Despite risks, stability is returning to global economic growth
Brexit, declining global home prices and trade tensions are the biggest issues that threaten the global outlook.
May 10, 2019 – At the end of last year, cracks in global economic growth began to emerge. In response, central banks and governments around the world took a more cautious stance and in some cases have turned to providing additional stimulus measures. For example, the U.S. Federal Reserve suggested that in the current economic environment, no further interest rate hikes would be needed this year and the European Central Bank indicated that it will likely keep interest rates low for a while longer.
There are some signs that the change in tone of global policymakers has helped to stabilize global growth, albeit at a more modest pace. That said, risks to the global outlook remain, with three issues in particular that could potentially slow global growth further: Brexit, declining global home prices and trade tensions—the latest U.S.-China showdown is only intensifying the situation. U.S. economic data will likely begin to turn a bit more positive in the second quarter. Outside the U.S., the global economy is slowing, but still growing, with plenty of pockets of risk. Even with such ever present risks, the stability in global economic data in recent weeks has helped to sustain confidence in the view that global economic activity should muddle along for now.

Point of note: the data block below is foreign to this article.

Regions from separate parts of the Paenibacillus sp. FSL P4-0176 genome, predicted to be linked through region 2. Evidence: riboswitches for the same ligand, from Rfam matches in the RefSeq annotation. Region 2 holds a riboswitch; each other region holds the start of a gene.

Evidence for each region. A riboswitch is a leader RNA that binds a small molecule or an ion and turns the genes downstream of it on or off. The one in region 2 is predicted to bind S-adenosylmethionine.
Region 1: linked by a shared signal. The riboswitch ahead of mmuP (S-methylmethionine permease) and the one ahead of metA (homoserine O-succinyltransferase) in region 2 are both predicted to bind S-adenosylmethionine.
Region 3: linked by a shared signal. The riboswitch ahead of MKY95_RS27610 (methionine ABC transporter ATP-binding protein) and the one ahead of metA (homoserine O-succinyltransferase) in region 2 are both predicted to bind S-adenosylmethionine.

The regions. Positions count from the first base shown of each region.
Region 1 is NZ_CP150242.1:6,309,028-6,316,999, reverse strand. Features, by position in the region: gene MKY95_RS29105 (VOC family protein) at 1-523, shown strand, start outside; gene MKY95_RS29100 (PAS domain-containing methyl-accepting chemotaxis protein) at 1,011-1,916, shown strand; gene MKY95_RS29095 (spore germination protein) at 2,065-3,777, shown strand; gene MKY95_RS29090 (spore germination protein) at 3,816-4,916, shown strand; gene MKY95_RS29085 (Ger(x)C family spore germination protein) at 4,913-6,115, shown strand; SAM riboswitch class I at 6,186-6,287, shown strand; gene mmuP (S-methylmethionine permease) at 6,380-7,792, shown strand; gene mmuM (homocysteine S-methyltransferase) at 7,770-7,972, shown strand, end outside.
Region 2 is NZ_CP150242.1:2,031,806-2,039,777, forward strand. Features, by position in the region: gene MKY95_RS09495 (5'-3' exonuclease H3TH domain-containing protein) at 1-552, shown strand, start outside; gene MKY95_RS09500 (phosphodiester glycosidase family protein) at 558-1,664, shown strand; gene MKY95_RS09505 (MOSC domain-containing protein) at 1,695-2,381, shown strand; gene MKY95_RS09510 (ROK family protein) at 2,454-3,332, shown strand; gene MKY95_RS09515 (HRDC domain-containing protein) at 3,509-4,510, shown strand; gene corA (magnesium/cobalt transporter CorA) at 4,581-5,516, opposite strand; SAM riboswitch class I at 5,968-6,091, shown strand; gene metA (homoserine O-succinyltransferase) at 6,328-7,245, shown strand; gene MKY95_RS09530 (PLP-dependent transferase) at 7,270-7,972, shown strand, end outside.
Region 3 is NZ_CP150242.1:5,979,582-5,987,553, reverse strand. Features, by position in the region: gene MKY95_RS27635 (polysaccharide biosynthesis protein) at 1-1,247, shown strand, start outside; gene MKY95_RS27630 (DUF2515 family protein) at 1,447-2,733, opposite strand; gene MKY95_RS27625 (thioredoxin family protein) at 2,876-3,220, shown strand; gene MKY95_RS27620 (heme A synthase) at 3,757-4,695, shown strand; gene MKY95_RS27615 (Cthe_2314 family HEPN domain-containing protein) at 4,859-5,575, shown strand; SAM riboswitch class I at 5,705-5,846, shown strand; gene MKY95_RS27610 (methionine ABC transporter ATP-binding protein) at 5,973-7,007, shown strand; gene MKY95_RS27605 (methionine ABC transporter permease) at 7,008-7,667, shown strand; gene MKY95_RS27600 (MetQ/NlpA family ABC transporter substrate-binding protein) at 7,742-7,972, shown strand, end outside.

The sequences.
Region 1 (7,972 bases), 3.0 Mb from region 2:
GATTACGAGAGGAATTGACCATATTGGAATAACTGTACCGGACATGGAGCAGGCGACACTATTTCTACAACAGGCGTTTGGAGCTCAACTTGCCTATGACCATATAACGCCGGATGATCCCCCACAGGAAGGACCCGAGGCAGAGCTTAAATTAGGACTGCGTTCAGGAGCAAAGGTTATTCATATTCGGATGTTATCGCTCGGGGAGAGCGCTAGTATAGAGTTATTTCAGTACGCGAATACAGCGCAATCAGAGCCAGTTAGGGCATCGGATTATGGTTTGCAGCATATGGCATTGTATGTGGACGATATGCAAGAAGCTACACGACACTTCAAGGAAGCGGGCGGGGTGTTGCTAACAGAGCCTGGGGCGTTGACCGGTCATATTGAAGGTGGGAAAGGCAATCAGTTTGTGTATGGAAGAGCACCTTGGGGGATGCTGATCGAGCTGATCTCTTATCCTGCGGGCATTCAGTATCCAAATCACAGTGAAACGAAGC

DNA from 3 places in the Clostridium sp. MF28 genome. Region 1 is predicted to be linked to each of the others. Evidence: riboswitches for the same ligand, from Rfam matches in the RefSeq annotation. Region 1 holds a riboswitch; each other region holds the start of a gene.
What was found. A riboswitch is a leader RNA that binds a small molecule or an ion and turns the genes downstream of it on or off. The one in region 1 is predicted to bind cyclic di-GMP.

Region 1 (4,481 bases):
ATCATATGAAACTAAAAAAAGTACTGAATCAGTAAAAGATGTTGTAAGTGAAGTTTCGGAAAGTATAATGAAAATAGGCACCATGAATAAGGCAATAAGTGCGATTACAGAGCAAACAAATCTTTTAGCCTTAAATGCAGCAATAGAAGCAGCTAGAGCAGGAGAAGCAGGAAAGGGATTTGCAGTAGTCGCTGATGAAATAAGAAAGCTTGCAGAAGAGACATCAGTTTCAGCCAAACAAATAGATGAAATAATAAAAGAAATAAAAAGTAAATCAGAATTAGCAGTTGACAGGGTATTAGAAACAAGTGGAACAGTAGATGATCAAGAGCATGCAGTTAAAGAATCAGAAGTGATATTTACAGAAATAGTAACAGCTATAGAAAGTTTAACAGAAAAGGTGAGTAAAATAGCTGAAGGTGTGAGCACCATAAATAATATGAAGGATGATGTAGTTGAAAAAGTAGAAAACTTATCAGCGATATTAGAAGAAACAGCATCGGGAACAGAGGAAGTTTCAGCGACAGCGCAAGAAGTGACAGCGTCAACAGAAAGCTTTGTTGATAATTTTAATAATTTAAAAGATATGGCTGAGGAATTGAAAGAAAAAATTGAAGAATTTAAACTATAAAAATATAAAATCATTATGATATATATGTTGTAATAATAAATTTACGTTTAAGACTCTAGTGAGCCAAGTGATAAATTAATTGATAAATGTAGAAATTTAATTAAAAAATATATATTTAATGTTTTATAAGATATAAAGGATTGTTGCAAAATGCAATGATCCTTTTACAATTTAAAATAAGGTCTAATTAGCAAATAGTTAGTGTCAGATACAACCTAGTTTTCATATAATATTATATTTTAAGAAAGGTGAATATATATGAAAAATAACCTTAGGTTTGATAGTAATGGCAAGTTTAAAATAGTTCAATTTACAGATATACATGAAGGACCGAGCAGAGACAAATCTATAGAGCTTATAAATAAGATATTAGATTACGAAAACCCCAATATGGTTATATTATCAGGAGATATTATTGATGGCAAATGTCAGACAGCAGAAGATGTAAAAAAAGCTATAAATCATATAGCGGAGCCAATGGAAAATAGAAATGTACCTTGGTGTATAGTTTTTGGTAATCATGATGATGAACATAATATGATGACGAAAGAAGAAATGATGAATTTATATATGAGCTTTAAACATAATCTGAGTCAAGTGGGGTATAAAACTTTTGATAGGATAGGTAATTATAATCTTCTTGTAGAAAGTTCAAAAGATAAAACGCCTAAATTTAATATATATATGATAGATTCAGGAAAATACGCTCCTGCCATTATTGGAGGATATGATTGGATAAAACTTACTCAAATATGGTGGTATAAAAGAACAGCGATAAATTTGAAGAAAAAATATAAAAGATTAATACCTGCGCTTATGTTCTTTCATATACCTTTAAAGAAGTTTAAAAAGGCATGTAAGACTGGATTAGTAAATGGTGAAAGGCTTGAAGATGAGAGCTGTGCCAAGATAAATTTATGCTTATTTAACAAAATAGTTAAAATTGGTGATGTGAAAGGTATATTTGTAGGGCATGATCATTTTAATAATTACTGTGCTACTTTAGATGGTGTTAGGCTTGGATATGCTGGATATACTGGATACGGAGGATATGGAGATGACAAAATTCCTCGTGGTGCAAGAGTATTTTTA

Highlights of this report:
U.S. Economy: Temporary bump or start of a recession?
A spring thaw for Europe
Kicking the Brexit can down the road
China’s policy measures leave stabilization in sight
Risks to global growth: Politics is the biggest one
Real GDP (Year-over-year percent change, compound annualized growth rate)
Source: Visa Business and Economic Insights and U.S. Department of Commerce
Consumer Confidence Index and the S&P 500 Index (last actual: 1Q2019)
Source: Visa Business and Economic Insights, Standard and Poor's and Conference Board
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